Security to be increased at re-enactment

September 09, 2002|by JULIE E. GREENE

Security will be tighter at this weekend's Battle of Antietam re-enactment following an injury four years ago at a Gettysburg, Pa., re-enactment and the tragedies of Sept. 11, organizers said.

"Every weapon will be discharged before every battle," said Dennis Frye, co-chairman of the Antietam Commemoration Committee.

"Each time we have a battle, each re-enactor will be thoroughly examined, equipment and weapons," Frye said.

While firearms were checked at the re-enactment five years ago, weapons were not necessarily discharged, Frye said.

Four years ago at the 135th anniversary re-enactment of the Battle of Gettysburg, a Virginia man was shot in the neck with a Minie ball from another re-enactor's Civil War-era revolver.

"Fortunately, it was not a serious injury," Frye said. "If it'd been a few inches one way or another it could have been fatal."


Since the Gettysburg incident, safety regulations and enforcement have been stepped up at re-enactments, not just at this weekend's 140th anniversary re-enactment of the Battle of Antietam, Frye said.

"Everybody is concerned about safety. Most of the re-enactors are self-policing. They don't want anyone around them that is dangerous," Frye said.

There were no such problems at the Antietam re-enactment five years ago and Frye doesn't expect any this time.

"These men are very well trained and disciplined. It's as close to the real Army as you can get without being in the real Army," Frye said.

"That's why they do this. Their hobby is to be a soldier without really being a soldier so they want to do it correctly," Frye said.

All the military re-enactors will be inspected at one time during an Army inspection before each battle, Site Manager Don Warlick said.

"People who will miss inspection will not be allowed to play," Warlick said.

Frye said re-enactors look forward to inspections because it lends a sense of reality to the event and ensures their safety.

The re-enactors aren't supposed to have projectiles in their weapons. To simulate battle, they put about 60 grains of gunpowder into the muzzle so smoke puffs out when the weapon is fired, Frye said.

"Powder burns are another serious threat," Frye said. Re-enactors must make sure no one is too close to them when they fire, he said.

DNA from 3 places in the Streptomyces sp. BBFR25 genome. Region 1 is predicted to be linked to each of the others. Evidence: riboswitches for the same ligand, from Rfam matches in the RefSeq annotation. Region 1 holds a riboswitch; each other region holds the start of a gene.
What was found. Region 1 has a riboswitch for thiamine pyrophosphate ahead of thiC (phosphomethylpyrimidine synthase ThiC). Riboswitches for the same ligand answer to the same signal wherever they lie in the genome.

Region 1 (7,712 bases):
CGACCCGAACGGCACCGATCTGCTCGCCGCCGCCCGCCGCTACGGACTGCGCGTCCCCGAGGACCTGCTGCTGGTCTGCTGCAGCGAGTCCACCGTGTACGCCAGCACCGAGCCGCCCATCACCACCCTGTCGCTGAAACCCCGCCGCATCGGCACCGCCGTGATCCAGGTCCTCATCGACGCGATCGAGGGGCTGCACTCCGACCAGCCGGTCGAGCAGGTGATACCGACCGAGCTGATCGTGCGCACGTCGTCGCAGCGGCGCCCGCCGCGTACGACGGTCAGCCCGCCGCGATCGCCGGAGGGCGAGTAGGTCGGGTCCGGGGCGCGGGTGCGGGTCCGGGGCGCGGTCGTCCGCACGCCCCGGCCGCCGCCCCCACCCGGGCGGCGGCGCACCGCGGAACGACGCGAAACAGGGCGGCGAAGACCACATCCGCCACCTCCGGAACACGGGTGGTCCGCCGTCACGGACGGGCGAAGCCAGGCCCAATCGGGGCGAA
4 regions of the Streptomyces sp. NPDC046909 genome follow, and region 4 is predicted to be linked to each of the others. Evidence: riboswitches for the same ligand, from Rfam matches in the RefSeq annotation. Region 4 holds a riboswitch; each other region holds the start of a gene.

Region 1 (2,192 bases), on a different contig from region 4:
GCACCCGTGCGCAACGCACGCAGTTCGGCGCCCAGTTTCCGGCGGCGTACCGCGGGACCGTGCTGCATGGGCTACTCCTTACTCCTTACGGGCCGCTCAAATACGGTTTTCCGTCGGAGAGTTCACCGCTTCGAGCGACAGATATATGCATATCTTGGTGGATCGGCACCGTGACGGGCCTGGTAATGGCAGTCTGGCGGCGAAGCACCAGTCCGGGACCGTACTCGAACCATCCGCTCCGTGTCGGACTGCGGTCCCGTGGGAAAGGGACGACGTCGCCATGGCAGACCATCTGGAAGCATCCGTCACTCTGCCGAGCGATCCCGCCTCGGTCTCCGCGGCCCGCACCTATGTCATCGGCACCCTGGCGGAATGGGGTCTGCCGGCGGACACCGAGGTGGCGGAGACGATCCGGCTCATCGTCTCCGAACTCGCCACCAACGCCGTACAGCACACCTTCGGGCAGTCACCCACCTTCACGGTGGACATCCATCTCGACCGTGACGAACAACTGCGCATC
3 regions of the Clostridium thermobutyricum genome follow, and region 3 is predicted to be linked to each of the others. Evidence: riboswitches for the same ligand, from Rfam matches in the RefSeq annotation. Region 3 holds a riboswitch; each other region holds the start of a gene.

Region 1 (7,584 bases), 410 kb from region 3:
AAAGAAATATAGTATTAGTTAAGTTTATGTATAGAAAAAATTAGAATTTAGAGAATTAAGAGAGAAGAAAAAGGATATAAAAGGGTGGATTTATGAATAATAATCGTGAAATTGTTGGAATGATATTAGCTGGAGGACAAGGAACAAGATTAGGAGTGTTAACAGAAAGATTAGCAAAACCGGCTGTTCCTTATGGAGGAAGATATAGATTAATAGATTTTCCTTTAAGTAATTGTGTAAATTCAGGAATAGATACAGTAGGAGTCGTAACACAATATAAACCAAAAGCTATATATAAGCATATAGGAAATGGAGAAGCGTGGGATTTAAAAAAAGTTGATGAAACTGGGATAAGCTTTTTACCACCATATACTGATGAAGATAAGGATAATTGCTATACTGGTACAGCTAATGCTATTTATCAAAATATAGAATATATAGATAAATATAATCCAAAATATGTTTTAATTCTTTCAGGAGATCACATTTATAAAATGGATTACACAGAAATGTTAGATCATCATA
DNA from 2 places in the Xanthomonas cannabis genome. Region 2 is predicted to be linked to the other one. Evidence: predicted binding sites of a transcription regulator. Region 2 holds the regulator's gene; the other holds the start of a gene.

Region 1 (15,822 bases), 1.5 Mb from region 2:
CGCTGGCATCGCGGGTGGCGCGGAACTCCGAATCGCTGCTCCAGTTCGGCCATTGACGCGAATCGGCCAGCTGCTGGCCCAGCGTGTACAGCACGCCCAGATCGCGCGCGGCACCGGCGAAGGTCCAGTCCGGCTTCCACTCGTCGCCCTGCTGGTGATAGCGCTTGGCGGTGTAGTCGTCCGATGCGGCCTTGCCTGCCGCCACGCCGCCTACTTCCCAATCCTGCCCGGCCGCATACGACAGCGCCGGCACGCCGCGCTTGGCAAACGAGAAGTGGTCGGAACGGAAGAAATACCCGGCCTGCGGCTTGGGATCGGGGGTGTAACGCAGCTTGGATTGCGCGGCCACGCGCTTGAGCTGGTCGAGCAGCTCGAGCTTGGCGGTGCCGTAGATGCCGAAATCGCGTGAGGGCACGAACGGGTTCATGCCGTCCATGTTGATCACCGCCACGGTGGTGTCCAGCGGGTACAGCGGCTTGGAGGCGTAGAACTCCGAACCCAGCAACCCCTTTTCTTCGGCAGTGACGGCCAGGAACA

The re-enactors also patrol themselves when it comes to camp regulations, which often abide by 1860 manuals of war, Frye said.

If someone violates a camp rule, they are taken to the provost guard, and depending on the severity of the infraction, are taken up the chain of command for discipline, Frye said.

"The generals in command of their armies reserve the right to throw anybody out of the Army instantly without appeal," Frye said.

"If you're in the real Army, you don't sass at the captain. If you're in the re-enactor Army, you don't sass at the captain," Frye said.

While the rules often are more stringent in re-enactor camps than they were during the Civil War, the punishments are less severe.

During the war, violators could be balled and chained and put in the guard house, Frye said. For more severe violations, they could be sentenced to hard labor and most severely, executed, he said.

At the re-enactment camps, severe punishment can equate to being banished from future events, Frye said.

Security also will be stepped up for spectators.

At the entry gates, security officials may examine personal belongings such as purses, fanny packs and diaper bags, Frye said.

Backpacks and coolers are not allowed. Do not bring bags that carry folding chairs because they are not allowed for security reasons, said Robert Arch, committee co-chairman.

Organizers weren't sure whether railroad police would be present, Arch said. The Norfolk Southern Railway bisects the site, and activities are being held on both sides.

The Washington County Sheriff's Department will provide security within the re-enactment site, Arch said.

Mounted horse patrols will be provided through the committee, which is the organizing sponsor, Frye said.

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